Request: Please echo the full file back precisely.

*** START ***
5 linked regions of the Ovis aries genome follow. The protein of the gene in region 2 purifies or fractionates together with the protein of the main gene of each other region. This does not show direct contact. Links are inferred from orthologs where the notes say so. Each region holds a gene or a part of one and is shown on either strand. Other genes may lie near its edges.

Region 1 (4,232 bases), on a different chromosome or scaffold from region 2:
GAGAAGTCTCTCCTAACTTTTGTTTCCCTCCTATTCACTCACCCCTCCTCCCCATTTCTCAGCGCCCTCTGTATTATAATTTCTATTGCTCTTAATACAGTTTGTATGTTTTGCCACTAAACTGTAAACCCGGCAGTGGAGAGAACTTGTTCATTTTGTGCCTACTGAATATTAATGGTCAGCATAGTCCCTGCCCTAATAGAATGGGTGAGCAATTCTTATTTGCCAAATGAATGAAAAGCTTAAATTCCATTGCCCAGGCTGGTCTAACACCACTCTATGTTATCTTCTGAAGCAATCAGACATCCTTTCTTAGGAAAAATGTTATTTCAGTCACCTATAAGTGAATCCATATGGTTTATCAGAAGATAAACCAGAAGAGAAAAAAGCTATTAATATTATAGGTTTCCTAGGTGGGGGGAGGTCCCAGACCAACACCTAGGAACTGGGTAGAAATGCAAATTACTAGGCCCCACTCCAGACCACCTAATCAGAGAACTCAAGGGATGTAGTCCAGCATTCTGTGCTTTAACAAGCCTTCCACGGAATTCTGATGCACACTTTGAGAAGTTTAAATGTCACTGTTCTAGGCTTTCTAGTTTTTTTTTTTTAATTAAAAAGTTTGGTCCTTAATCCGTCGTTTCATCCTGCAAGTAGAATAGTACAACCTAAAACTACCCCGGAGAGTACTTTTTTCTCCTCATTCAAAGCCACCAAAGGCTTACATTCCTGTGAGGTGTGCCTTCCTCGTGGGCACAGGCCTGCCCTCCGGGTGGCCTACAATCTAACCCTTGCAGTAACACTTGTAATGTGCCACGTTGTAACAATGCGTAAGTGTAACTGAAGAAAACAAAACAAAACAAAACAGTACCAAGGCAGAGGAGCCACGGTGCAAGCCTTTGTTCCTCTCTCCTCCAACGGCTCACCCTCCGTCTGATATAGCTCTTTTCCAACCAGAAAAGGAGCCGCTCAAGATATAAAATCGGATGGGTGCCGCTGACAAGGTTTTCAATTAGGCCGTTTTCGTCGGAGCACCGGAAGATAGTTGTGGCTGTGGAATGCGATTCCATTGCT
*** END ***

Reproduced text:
5 linked regions of the Ovis aries genome follow. The protein of the gene in region 2 purifies or fractionates together with the protein of the main gene of each other region. This does not show direct contact. Links are inferred from orthologs where the notes say so. Each region holds a gene or a part of one and is shown on either strand. Other genes may lie near its edges.

Region 1 (4,232 bases), on a different chromosome or scaffold from region 2:
GAGAAGTCTCTCCTAACTTTTGTTTCCCTCCTATTCACTCACCCCTCCTCCCCATTTCTCAGCGCCCTCTGTATTATAATTTCTATTGCTCTTAATACAGTTTGTATGTTTTGCCACTAAACTGTAAACCCGGCAGTGGAGAGAACTTGTTCATTTTGTGCCTACTGAATATTAATGGTCAGCATAGTCCCTGCCCTAATAGAATGGGTGAGCAATTCTTATTTGCCAAATGAATGAAAAGCTTAAATTCCATTGCCCAGGCTGGTCTAACACCACTCTATGTTATCTTCTGAAGCAATCAGACATCCTTTCTTAGGAAAAATGTTATTTCAGTCACCTATAAGTGAATCCATATGGTTTATCAGAAGATAAACCAGAAGAGAAAAAAGCTATTAATATTATAGGTTTCCTAGGTGGGGGGAGGTCCCAGACCAACACCTAGGAACTGGGTAGAAATGCAAATTACTAGGCCCCACTCCAGACCACCTAATCAGAGAACTCAAGGGATGTAGTCCAGCATTCTGTGCTTTAACAAGCCTTCCACGGAATTCTGATGCACACTTTGAGAAGTTTAAATGTCACTGTTCTAGGCTTTCTAGTTTTTTTTTTTTAATTAAAAAGTTTGGTCCTTAATCCGTCGTTTCATCCTGCAAGTAGAATAGTACAACCTAAAACTACCCCGGAGAGTACTTTTTTCTCCTCATTCAAAGCCACCAAAGGCTTACATTCCTGTGAGGTGTGCCTTCCTCGTGGGCACAGGCCTGCCCTCCGGGTGGCCTACAATCTAACCCTTGCAGTAACACTTGTAATGTGCCACGTTGTAACAATGCGTAAGTGTAACTGAAGAAAACAAAACAAAACAAAACAGTACCAAGGCAGAGGAGCCACGGTGCAAGCCTTTGTTCCTCTCTCCTCCAACGGCTCACCCTCCGTCTGATATAGCTCTTTTCCAACCAGAAAAGGAGCCGCTCAAGATATAAAATCGGATGGGTGCCGCTGACAAGGTTTTCAATTAGGCCGTTTTCGTCGGAGCACCGGAAGATAGTTGTGGCTGTGGAATGCGATTCCATTGCT